Sunday, September 11, 2011

A royal swan

Originally a gift to England’s King from Queen Beatrice of Cyprus, the swans that you see puddling around on the Thames river are known as ‘royal birds’, although now ownership is shared between Her Majesty the Queen and two London guilds, the Worshipful Company of Dyers and the Worshipful Company of Vintners.

 Each year a traditional ceremony called swan-upping takes place on the Thames when representatives of the three owners set off in a fleet of skiffs to comb the river for unmarked birds. Each skiff has a special banner fluttering at the helm and the ‘swan herds’ are dressed in colorful uniforms. The Queen’s men lead the procession in scarlet and white, the Vintners in dark green and silver and the Dyers in blue and gold. All wear caps sporting a jaunty swan’s feather.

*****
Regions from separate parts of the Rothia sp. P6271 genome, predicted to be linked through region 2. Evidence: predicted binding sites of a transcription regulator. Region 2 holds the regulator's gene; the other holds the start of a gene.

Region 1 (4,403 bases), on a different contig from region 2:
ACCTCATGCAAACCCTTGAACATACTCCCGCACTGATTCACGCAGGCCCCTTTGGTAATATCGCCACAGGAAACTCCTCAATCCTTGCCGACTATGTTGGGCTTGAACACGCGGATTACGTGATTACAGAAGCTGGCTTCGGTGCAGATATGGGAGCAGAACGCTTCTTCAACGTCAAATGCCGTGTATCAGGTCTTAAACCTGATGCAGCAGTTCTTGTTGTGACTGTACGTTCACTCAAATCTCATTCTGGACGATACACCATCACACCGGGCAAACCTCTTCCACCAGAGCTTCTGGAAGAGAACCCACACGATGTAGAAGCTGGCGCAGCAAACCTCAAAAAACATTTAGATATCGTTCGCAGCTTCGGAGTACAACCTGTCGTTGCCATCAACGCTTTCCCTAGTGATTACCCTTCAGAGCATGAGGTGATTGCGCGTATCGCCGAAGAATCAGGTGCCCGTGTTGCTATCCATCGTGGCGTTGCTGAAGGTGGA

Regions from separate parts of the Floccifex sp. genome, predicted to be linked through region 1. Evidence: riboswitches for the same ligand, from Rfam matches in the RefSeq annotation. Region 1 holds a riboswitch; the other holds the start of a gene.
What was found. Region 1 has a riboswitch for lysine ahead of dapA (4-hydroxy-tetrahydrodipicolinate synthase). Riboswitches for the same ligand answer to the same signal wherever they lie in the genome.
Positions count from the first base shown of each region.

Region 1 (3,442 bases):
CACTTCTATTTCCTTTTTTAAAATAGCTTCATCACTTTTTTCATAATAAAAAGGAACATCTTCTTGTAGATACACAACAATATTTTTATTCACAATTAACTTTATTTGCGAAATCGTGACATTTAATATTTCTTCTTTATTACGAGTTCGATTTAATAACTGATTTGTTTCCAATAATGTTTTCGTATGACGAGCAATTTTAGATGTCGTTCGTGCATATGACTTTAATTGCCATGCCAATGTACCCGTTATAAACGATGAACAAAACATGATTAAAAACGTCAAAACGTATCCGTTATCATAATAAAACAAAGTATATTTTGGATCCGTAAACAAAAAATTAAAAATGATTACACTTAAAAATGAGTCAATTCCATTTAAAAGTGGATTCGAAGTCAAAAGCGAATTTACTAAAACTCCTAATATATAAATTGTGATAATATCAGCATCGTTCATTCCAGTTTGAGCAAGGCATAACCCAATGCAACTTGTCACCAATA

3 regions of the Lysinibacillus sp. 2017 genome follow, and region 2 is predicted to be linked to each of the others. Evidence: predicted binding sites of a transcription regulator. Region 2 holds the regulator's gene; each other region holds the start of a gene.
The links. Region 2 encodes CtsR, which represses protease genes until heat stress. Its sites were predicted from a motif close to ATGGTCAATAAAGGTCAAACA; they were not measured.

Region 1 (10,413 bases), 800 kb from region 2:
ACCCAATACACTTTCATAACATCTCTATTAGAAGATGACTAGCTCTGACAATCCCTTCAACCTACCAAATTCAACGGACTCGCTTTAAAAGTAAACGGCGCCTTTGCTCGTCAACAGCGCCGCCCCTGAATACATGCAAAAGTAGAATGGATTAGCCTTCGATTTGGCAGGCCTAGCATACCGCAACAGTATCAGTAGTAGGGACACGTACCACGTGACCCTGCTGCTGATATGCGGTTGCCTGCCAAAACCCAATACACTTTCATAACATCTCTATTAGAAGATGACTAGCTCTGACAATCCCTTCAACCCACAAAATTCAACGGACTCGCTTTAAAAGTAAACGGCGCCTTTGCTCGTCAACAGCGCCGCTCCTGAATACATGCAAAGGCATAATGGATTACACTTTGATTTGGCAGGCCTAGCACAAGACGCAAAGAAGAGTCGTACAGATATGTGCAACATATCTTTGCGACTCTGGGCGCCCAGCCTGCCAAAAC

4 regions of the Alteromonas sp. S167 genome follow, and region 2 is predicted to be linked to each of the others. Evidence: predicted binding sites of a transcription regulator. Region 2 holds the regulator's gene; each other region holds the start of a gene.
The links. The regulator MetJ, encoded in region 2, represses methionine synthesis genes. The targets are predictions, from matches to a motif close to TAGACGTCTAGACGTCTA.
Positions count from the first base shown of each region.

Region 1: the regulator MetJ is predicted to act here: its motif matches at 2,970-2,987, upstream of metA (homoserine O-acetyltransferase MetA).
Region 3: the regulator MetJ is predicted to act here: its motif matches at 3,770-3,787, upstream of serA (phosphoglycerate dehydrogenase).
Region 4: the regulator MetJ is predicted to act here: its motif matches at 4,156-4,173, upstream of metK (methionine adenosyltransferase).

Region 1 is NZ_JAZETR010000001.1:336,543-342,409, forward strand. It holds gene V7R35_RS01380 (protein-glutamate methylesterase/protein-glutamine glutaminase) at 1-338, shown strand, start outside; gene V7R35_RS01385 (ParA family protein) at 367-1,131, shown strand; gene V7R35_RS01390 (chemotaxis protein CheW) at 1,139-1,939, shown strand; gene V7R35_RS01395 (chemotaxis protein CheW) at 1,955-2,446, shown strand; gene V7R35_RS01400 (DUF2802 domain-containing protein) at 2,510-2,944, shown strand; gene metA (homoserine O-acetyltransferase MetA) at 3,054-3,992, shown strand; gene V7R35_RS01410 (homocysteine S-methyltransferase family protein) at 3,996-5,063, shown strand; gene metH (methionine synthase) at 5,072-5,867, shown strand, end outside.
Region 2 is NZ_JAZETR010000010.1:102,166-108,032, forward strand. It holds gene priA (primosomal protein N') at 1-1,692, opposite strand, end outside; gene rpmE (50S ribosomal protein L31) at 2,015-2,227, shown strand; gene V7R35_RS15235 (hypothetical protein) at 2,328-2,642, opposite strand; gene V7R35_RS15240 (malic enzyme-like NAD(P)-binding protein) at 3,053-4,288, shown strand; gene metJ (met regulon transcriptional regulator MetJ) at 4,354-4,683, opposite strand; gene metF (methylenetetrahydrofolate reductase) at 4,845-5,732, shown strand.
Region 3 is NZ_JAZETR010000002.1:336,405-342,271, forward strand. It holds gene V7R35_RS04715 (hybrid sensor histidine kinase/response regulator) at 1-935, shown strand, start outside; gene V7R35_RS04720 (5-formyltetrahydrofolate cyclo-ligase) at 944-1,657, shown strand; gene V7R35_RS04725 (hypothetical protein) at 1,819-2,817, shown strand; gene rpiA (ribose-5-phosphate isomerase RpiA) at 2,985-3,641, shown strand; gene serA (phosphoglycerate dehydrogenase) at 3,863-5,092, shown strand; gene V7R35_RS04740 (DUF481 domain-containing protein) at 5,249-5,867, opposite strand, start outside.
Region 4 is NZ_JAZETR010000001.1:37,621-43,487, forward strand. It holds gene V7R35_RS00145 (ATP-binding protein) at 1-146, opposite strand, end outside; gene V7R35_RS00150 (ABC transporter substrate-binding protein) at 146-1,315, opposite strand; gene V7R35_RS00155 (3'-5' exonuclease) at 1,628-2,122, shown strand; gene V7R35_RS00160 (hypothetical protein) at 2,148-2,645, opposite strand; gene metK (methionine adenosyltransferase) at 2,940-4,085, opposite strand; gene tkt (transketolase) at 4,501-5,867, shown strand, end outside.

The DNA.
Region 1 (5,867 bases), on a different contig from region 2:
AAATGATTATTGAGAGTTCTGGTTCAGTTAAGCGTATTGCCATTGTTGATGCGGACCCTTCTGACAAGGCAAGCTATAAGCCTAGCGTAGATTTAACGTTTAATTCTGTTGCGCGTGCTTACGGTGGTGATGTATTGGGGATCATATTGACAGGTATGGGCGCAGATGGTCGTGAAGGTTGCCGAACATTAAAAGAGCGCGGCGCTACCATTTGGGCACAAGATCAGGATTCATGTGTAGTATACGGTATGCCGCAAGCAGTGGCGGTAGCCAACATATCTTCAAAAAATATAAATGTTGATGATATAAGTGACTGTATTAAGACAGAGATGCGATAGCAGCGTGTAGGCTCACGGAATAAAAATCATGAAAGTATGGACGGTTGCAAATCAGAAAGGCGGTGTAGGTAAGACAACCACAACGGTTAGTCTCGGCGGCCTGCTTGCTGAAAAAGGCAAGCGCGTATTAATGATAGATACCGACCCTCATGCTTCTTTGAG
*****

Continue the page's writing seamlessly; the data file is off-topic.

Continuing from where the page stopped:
When the birds are caught they are dragged into the respective boats and marked; one nick on the beak for the Dyer’s birds, two nicks for the Vintner’s birds and the Queen’s, nick free, are dropped back in the water to paddle away, regal dignity intact.
This is just another of England's quaint traditions.
Photo copyright Anne Gordon
Posted on Sunday, 11th September, 2011


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